When the Tampa Bay Rays eventually break ground on their new stadium in downtown St. Pete or Tampa or Charlotte or the dark side of the moon, it may be this past week that will be viewed as the turning point in the Rays’ stadium saga.
That’s because two events that occurred far from the playing field are certain to shape the progress of the Rays’ efforts to build a new stadium.
The first one is the obvious one — the departure of Michael Kalt, the executive who has led the Rays’ search for a new stadium. He is leaving, obviously, having come really nowhere closer to his goal than when he took the job. If anything, the Rays may be further away from their dream of a new stadium in the heart of downtown Tampa than they’ve ever been.
There is just a tinge of irony that Kalt’s move was announced just two weeks after Bill Foster officially left office. Ironic in the same way the American hostages in Iran were released the day after Jimmy Carter left office.
Both Kalt and Foster, neither of whom proved capable of negotiating who got the top bunk and who got the bottom, much less the future of city and a baseball franchise, are gone. So who steps in now? Obviously, Kriseman does for Foster, but who will be the Rays’ point man in any new negotiations? Maybe Stu Sternberg and Co. will put in another Tampaphile who yearns to drag the club across the Howard Frankland.
Or maybe the Rays owners will put in an honest broker, one who will be able to see that the hottest development and real estate spot, perhaps in all of Florida north of Alligator Alley, is downtown St. Pete. You know, the city the New York Times just listed as one of the top places in the world to visit.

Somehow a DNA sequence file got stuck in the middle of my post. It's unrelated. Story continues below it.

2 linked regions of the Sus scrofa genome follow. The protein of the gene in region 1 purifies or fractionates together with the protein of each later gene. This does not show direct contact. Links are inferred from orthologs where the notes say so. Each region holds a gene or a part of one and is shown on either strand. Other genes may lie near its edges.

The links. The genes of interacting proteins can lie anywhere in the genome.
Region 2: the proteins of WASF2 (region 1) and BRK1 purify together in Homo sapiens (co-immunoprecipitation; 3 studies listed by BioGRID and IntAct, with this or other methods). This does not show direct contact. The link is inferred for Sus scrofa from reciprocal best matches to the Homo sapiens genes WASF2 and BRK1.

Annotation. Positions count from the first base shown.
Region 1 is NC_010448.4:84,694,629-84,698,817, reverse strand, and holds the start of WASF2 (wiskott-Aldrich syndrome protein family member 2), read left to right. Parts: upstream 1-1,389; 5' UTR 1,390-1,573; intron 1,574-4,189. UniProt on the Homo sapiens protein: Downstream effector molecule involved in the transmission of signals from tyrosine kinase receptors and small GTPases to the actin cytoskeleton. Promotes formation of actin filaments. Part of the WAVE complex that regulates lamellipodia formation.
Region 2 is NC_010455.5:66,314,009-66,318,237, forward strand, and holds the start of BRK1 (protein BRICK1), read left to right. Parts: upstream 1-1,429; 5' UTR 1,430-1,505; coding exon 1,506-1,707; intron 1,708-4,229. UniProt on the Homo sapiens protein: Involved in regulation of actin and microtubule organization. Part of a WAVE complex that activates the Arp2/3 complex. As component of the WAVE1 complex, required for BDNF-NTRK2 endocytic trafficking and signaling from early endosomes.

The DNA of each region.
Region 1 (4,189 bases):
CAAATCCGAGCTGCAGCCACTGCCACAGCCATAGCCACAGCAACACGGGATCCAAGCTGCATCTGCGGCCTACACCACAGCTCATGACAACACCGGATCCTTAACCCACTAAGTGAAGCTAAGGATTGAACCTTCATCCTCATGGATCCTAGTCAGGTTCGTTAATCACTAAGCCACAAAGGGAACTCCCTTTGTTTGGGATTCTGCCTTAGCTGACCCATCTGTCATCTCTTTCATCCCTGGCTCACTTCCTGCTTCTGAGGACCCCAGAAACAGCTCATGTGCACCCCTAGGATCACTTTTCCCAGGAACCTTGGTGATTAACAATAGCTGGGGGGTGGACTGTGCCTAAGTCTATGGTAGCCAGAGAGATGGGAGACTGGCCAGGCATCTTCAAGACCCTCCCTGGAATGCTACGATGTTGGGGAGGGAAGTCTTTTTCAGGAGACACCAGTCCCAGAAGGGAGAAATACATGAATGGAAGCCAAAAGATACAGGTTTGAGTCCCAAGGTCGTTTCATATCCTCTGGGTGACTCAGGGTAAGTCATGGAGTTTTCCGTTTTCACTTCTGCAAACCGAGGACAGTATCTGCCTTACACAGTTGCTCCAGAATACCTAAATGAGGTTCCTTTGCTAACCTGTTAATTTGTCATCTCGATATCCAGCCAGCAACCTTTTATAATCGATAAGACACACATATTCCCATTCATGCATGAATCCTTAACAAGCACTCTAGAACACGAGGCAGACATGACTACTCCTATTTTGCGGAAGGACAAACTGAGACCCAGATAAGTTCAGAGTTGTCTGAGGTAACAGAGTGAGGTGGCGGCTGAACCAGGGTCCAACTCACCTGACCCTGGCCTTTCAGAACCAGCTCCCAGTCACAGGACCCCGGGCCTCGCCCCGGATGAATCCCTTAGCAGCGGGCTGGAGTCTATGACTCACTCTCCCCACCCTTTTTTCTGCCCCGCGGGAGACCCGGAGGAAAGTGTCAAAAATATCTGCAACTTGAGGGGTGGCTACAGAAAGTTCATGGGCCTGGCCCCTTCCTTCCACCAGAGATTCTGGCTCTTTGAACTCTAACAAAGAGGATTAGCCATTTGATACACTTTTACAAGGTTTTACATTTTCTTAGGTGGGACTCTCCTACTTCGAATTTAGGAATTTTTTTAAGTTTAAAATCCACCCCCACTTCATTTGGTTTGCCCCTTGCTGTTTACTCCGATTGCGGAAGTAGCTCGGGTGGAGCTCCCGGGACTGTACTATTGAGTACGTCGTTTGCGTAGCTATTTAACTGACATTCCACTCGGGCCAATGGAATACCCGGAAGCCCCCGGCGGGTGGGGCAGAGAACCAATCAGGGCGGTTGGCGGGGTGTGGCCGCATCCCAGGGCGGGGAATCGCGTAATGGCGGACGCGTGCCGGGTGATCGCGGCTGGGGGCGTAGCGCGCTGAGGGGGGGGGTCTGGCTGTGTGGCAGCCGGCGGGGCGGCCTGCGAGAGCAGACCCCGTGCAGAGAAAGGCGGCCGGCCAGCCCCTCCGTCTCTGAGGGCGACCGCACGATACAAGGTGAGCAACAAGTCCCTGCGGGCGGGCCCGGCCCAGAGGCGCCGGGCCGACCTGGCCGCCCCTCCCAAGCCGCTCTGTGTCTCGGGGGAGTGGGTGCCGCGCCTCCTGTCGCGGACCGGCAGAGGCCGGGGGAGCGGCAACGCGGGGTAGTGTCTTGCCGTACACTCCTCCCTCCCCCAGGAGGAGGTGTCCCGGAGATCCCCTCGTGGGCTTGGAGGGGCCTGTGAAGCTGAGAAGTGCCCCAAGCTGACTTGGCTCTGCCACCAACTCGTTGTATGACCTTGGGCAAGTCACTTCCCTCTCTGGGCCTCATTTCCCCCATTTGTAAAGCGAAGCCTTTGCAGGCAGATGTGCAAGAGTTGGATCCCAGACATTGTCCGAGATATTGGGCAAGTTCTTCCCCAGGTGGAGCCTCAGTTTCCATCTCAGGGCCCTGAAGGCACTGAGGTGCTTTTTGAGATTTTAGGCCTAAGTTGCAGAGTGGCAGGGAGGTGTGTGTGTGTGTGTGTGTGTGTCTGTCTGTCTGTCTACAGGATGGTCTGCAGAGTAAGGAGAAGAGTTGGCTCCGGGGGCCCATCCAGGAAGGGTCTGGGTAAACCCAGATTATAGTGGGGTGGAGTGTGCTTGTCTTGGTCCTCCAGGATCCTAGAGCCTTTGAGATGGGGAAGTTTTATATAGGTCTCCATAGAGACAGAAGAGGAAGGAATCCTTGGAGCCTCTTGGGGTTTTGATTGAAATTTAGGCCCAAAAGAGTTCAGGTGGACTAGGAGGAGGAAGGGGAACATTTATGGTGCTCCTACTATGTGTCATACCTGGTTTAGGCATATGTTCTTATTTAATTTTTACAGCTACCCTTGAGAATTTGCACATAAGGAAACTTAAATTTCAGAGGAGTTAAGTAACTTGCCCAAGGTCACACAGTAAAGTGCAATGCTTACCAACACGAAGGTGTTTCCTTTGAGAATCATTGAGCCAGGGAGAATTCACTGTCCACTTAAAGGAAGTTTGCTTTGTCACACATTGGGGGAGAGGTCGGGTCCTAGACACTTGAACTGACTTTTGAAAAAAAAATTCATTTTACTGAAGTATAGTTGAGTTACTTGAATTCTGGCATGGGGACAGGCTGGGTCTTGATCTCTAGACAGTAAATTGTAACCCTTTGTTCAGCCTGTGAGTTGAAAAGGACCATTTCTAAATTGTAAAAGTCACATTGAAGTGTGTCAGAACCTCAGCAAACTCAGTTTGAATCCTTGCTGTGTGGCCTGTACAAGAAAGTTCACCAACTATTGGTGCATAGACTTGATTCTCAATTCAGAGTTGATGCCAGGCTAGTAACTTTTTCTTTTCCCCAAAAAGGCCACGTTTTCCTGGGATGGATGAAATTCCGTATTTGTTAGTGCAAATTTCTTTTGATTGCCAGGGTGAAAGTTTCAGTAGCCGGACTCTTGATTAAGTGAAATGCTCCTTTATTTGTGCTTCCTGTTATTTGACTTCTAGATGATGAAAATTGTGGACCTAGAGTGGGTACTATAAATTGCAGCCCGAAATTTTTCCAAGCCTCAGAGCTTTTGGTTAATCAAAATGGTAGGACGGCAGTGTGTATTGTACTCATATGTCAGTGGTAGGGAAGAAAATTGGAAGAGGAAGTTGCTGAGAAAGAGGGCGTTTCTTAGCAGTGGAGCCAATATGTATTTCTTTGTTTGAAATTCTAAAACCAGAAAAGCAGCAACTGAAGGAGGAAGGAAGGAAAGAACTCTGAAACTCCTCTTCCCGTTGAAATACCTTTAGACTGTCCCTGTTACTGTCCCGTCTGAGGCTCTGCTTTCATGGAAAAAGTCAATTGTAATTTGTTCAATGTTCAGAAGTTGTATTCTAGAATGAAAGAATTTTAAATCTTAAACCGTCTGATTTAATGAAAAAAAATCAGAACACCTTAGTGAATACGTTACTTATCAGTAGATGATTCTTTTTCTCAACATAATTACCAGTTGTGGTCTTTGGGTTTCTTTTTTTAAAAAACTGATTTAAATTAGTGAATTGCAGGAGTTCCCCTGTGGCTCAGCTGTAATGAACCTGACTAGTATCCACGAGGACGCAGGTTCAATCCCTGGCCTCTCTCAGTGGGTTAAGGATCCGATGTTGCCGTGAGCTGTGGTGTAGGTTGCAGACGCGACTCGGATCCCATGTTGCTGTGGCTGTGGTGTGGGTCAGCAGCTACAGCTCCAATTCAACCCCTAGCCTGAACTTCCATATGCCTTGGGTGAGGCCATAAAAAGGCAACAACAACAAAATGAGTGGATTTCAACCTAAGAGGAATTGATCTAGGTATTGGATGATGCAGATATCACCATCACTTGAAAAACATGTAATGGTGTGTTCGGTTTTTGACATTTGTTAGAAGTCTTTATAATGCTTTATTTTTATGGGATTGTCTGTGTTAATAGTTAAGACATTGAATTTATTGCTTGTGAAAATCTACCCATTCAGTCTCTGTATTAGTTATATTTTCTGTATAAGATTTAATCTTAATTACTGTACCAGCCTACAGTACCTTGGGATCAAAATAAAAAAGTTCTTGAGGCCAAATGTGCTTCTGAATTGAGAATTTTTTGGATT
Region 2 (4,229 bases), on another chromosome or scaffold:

And it’s for that reason that the City of St. Pete should tell the Rays — now — “Don’t let the door hit you on the way out…”
Because the second major development that occurred last week was when the county tax collector announced that Pinellas had collected $30 million in tourist development taxes — also called bed taxes — in one calendar year. Accomplishing this means Pinellas will soon be designated a “high tourism impact” county and allowed to charge — and collect — more tourist development taxes. Boosting the tourist tax to 6 percent could raise another $6 million a year for the county.
Local government can sell bonds based on these bed taxes. That’s how construction of what is now known as Tropicana Field was first financed. But in 2015, as Jamal Thalji notes, the Trop debt will be paid off, freeing $6 million raised by the tourist tax.
Do the math: $6 million more a year because of higher bed taxes on top of the $6 million a year freed up because the county is no longer paying off the Trop debt.
Do you know what can be done with $12 million a year bonded out?
Thalji mentions that boosters of the new Clearwater aquarium, a BMX complex in Oldsmar, keeping the Blue Jays spring training home in Dunedin are already lining up for the extra money, as will those who support earmarking the money for beach renourishmnent (it’s those beautiful beaches that are the real reason tourists come to Pinellas).
Why not do all of that and then some rather than pay for a stadium for a baseball team that doesn’t want to be here? Let them move across the Bay and we still get most of the benefits of having the team in the region with few of the costs.
Then redevelop the land where Tropicana Field now sits. One major local law firm is already banking on that development. Bring Jabil Circuit’s headquarters to downtown St. Pete and watch the beanstalk grow. And that’s without Greenlight Pinellas connecting it all.
It may even be best to let the Rays look at Hillsborough now before they figure out how invaluable they are to the future of the city.